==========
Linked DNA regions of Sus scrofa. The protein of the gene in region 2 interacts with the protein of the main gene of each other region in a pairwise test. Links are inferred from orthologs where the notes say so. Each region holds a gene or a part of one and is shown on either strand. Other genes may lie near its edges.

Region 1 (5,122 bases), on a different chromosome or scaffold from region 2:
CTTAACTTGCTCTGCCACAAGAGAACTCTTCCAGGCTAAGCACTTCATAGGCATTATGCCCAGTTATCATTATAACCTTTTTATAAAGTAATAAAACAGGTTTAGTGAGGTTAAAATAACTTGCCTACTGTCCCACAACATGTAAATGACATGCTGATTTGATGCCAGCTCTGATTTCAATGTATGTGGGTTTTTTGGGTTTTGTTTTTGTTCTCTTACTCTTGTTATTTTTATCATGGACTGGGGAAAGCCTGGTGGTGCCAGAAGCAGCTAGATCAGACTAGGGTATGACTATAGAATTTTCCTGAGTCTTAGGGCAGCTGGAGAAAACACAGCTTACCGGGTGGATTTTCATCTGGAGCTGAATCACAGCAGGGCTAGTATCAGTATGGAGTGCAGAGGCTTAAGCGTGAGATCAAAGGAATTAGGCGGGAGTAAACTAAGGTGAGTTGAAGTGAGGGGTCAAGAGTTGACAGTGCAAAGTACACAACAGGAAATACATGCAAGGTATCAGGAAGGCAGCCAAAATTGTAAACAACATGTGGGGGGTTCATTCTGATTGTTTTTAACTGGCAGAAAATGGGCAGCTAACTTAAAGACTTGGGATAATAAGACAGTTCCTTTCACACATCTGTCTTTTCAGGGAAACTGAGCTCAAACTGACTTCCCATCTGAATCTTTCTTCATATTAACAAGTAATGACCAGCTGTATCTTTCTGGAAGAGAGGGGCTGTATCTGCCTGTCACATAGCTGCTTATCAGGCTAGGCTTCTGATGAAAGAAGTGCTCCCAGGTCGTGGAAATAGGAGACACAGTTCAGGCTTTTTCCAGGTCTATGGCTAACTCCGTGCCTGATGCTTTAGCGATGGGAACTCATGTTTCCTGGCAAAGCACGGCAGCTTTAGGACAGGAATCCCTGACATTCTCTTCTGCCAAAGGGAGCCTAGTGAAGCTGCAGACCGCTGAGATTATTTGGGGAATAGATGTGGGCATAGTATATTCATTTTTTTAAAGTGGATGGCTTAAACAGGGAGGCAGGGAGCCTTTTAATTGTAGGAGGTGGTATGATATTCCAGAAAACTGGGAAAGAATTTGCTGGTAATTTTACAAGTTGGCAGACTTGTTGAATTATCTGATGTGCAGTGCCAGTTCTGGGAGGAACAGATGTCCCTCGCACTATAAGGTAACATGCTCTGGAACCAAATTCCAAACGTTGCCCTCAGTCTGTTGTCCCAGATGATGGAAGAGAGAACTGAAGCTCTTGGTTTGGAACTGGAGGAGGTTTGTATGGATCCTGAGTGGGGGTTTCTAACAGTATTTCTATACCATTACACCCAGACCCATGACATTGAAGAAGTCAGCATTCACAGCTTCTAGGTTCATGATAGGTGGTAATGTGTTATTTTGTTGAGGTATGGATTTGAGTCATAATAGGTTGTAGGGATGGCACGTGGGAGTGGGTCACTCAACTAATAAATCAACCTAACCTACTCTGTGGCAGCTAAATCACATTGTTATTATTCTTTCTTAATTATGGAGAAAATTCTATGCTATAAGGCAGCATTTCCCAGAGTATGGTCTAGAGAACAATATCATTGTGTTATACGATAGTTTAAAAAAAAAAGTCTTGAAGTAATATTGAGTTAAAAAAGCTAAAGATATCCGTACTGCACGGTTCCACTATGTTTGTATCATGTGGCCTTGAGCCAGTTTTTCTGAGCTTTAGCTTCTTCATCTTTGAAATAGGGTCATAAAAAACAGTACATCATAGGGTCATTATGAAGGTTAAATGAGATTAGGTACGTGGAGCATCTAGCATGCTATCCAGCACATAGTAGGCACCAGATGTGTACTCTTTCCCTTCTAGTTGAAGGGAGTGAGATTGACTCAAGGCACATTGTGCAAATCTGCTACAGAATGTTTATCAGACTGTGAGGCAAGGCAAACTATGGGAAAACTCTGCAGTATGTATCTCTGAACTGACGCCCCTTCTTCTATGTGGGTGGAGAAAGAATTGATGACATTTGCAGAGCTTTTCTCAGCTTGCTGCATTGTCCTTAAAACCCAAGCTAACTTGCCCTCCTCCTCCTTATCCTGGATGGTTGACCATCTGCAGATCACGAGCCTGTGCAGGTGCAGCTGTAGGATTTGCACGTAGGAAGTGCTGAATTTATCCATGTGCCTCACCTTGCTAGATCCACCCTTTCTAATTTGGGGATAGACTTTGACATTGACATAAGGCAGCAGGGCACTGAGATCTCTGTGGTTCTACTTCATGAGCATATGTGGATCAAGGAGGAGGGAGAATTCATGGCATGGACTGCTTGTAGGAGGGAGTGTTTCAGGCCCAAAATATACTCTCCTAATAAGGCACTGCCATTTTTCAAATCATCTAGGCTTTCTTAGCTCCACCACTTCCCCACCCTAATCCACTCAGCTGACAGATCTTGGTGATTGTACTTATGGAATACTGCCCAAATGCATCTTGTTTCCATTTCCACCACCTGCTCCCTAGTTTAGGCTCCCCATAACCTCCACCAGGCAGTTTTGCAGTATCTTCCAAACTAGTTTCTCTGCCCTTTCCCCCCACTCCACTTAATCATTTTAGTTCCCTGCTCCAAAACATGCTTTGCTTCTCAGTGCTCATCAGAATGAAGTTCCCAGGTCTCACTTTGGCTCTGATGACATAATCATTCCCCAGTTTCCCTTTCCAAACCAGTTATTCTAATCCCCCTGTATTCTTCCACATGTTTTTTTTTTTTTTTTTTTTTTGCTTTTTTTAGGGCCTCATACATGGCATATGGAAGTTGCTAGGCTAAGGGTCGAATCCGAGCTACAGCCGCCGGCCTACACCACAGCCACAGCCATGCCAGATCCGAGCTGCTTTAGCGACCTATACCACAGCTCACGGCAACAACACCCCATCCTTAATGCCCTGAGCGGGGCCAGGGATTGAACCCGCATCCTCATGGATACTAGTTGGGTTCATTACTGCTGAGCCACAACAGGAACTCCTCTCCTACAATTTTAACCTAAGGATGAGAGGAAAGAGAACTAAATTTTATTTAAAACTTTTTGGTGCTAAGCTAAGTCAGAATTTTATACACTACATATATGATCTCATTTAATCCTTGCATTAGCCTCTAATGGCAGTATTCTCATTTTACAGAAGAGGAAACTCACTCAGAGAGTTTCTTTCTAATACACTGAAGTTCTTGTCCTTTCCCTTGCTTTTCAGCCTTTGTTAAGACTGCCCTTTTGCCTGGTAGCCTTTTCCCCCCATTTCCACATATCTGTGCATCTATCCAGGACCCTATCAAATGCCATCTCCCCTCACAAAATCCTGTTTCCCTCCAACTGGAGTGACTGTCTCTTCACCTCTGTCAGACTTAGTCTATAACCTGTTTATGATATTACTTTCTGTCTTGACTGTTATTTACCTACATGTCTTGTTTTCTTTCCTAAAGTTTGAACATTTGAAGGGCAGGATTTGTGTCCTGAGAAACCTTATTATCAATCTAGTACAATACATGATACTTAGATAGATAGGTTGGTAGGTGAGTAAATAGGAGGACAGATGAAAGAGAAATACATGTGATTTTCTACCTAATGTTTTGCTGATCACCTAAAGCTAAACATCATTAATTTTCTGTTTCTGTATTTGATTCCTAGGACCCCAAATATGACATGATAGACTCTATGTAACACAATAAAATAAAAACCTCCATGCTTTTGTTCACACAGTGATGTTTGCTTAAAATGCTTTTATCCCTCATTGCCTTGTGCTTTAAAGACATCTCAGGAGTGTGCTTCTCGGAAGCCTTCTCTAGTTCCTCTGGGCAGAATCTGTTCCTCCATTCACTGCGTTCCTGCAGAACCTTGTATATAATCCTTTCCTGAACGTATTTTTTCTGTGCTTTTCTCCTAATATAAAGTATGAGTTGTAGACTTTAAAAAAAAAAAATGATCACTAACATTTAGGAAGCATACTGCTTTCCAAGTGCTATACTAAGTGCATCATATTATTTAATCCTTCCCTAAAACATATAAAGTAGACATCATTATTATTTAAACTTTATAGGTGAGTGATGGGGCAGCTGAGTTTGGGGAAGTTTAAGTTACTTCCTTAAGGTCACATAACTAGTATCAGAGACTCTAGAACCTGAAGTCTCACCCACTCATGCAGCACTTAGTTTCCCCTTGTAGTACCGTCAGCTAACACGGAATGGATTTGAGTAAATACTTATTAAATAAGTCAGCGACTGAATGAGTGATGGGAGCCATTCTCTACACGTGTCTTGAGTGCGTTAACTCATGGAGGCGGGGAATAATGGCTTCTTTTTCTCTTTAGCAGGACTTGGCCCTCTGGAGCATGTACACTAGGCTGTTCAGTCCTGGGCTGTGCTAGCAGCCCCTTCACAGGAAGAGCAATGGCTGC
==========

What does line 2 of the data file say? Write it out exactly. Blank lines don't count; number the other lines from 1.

Region 1 (5,122 bases), on a different chromosome or scaffold from region 2: